Transformational Climate Science

The Transformational Climate Science conference, held at the University of Exeter on 15/16 May, provided an opportunity for key delegates from the Intergovernmental Panel on Climate Change (IPCC) community to summarise important findings from the recent Fifth Assessment Report (AR5). The conference consisted of individual panel discussions for each working group of the IPCC, with keynote speeches made by the co-chair of that respective group, plus a further three panel discussions on climate-policy.

The first panel discussion focussed on the scientific developments made over the last five years. The co-chair of Working Group I , Thomas Stocker, lead discussions with a summary of various projections of future climate change. Key findings included that global surface temperature change by the end of the 21st century is now projected to exceed 2oC in all but the most mitigation-intensive scenario . Atmospheric carbon dioxide is currently at an unprecedented level compared with the last 800,000 years, and to achieve the regularly-touted objective of stability at 2oC warming future global emissions of carbon dioxide must total no more than 250 gigatonnes.

Far from being proactive in the face of these projections, global emissions currently total 10 gigatonnes per year and were shown to be rising. Individual extreme climate events, such as the European heatwave observed in 2003, can only be explained by including anthropogenic factors in global climate model simulations, stated Peter Stott of the Met Office. Therefore, the need to integrate climate with society in order to protect our environment becomes all the more urgent, said Corinne Le Quere of the University of East Anglia, with the general theme of urgency prominent throughout the discussion.

The second panel discussion, which focussed on the impacts of climate change and adaptation measures, again noted that certain observed climate changes are directly attributable to human influence. Despite the current implementation of adaptation measures, said the keynote speaker Chris Fields (co-chair of Working Group II), dealing effectively with climate change requires the introduction of ‘smart policies’ which must result from effective engagement between scientists and policy-makers.

Frans Berkhout, of King’s College London, further added that there are significant limitations to all forms of adaptation, which should further prioritize mitigation efforts. Sori Kovats of the London School of Hygiene and Tropical Medicine, emphasised the regional disparities in risk of climate change, stating that exposure and vulnerability to climate extremes varies with location and noting that data on the socioeconomic impact of climate disasters is severely lacking. The regional effects of climate change, including effects to certain sectors within industry, noted the panel, need further quantification in order to aid policy-makers and to ensure that adaptation measures are suitable.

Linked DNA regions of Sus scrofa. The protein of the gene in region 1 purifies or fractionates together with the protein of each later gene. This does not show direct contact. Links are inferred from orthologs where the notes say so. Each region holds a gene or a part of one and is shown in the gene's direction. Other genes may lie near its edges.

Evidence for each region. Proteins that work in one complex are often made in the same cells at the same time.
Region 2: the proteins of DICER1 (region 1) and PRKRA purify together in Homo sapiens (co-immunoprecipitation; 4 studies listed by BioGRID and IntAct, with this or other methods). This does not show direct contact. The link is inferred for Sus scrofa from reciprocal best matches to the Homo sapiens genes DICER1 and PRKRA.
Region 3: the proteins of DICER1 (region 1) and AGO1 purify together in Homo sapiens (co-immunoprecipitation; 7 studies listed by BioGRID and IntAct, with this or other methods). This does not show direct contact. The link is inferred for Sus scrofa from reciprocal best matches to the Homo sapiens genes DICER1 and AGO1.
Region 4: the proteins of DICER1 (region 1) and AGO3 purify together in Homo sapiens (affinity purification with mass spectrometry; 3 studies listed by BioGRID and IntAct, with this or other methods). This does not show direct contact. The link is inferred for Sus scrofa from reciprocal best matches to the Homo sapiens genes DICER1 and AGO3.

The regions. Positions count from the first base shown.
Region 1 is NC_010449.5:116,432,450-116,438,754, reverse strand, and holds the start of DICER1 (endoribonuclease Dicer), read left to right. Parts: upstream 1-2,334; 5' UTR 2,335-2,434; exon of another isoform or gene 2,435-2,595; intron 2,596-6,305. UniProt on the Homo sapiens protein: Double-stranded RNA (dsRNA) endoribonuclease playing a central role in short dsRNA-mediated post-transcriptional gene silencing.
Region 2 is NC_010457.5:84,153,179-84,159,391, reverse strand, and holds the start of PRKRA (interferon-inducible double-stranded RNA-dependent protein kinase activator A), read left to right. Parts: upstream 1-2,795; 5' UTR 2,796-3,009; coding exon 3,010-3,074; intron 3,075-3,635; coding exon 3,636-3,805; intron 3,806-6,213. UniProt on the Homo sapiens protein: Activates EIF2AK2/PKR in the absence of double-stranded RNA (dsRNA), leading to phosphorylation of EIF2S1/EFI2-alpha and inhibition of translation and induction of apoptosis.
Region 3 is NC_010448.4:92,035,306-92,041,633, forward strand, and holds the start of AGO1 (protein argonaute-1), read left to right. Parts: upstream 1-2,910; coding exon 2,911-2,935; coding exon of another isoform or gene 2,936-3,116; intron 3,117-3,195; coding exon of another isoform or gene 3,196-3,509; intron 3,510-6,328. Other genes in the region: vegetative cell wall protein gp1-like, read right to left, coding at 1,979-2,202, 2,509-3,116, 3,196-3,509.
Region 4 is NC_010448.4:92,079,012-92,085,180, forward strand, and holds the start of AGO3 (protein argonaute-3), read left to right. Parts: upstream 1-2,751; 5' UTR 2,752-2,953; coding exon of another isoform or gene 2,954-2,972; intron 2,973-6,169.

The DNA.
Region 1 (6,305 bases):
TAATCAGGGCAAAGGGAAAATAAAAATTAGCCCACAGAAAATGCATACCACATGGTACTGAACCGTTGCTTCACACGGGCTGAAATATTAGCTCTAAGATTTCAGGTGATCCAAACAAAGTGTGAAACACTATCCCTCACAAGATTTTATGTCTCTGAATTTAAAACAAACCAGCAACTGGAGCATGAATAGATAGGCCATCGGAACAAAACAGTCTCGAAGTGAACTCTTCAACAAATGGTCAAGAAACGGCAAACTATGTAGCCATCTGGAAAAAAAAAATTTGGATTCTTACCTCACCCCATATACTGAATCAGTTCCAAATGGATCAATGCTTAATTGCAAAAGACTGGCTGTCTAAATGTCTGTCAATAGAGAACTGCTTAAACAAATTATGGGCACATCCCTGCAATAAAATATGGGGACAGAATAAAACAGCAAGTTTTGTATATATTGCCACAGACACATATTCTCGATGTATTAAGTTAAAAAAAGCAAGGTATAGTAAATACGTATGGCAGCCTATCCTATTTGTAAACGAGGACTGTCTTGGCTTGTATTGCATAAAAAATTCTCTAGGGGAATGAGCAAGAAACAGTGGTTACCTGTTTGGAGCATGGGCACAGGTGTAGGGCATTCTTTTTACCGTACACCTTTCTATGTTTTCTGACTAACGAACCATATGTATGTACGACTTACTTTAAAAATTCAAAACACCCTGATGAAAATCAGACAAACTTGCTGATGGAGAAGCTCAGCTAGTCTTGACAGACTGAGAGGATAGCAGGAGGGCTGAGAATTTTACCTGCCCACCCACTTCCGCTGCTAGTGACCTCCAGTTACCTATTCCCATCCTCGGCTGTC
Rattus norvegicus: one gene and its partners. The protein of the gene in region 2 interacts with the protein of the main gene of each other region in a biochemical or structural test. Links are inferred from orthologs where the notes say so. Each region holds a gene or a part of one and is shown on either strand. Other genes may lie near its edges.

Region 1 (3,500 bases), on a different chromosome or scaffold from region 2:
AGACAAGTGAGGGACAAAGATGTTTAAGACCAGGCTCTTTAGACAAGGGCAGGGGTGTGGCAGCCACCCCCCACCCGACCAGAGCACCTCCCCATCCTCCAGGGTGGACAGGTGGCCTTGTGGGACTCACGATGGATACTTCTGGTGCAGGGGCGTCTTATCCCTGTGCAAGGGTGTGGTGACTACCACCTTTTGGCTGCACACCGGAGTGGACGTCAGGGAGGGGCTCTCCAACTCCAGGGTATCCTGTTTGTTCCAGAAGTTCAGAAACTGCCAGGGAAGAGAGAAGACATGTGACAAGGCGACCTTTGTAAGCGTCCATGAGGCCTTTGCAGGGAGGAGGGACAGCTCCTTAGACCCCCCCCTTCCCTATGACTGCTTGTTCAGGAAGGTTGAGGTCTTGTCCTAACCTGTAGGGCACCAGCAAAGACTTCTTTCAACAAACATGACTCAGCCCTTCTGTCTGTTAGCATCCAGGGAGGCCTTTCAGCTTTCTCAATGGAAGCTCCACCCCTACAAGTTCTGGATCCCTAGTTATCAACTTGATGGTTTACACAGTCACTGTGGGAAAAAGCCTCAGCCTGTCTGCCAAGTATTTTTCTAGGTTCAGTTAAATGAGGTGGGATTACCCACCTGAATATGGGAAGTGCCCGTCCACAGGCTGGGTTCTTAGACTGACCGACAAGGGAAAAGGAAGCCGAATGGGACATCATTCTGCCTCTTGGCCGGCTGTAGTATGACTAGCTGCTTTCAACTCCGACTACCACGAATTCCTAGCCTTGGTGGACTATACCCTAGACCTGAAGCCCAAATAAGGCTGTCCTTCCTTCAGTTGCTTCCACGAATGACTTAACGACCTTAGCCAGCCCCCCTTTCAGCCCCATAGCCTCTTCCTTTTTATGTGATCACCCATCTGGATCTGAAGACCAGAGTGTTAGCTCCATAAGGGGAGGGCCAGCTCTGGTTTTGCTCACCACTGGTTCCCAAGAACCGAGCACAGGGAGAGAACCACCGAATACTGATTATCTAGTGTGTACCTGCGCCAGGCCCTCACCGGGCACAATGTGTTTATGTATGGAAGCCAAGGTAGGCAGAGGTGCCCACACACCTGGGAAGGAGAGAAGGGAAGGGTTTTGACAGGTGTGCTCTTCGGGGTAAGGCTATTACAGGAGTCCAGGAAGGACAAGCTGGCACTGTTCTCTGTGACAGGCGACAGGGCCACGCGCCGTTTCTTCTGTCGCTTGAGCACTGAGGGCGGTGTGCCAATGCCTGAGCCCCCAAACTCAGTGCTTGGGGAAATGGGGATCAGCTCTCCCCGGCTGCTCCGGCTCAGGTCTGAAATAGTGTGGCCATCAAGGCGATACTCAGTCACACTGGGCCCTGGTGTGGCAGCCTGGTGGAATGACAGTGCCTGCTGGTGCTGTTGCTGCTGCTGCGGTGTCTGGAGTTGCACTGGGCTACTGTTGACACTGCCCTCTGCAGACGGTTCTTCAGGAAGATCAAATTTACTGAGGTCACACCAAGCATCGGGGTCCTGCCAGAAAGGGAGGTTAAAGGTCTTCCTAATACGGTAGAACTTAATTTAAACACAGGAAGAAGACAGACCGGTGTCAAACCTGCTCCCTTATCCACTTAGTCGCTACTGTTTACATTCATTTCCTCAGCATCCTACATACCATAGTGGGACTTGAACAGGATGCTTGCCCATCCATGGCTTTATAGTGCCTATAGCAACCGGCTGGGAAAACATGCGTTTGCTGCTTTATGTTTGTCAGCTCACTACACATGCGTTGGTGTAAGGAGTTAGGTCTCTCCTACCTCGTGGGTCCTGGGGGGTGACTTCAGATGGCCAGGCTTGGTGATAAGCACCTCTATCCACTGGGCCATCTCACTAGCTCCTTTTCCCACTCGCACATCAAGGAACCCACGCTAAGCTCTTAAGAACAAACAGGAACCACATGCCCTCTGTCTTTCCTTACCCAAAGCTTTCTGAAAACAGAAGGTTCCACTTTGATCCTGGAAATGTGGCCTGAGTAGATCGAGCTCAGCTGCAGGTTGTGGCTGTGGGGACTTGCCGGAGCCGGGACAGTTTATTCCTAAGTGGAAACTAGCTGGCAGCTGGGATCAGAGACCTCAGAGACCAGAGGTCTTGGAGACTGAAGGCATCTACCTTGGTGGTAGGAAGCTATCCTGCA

The Thursday afternoon session included a discussion on the science and policy interface, aided by contributions from Andrea Tilche, representing the European Commission. The inclusivity of policy-makers within the IPCC framework was an important topic of debate, as was the effectiveness of dialogue between IPCC scientific representatives and governmental delegates. The evening session was open to the public, and comprised a panel discussion on the future of climate science. The topics of future impact on society and current state of emissions were ubiquitous throughout the proceedings.

On Friday morning, a panel discussion was lead by representatives of Working Group III of AR5, focussing on the challenge of mitigating greenhouse gas emissions. Ottmar Edenhofer, the co-chair and keynote speaker, began by highlighting that global greenhouse gas emissions are continuing to increase, with the predominant driver being increases to income. Recent increases in fossil-fuel burning in Asia are comparable with the industrialization of the West, and effective mitigation efforts will require major technological and institutional changes to low-emission or zero-emission energy sources. The ethical and political dimensions of climate change were explored, including the accountability of nations for historical emissions and progress in developing sufficient political institutions to tackle climate change.

The final panel discussion, chaired by Dame Julia Slingo, Chief Scientist at the Met Office, primarily focussed on future developments to IPCC and the climate science field in general. Pierre Friedlingstein of the University of Exeter suggested that the three working groups of the IPCC could potentially merge to synthesise proceedings and provide a single publication in the future. Other topics considered in the discussion included quantification of potential public health effects within projections which is currently lacking in the discussion, according to Sir Andy Haines of the London School of Hygiene and Tropical Medicine, and in general a movement to including the regional effects of climate change within projections. The panel discussed at length various developments to climate model specifications which could be implemented to ensure that uncertainty within climate change projections continues to be reduced.

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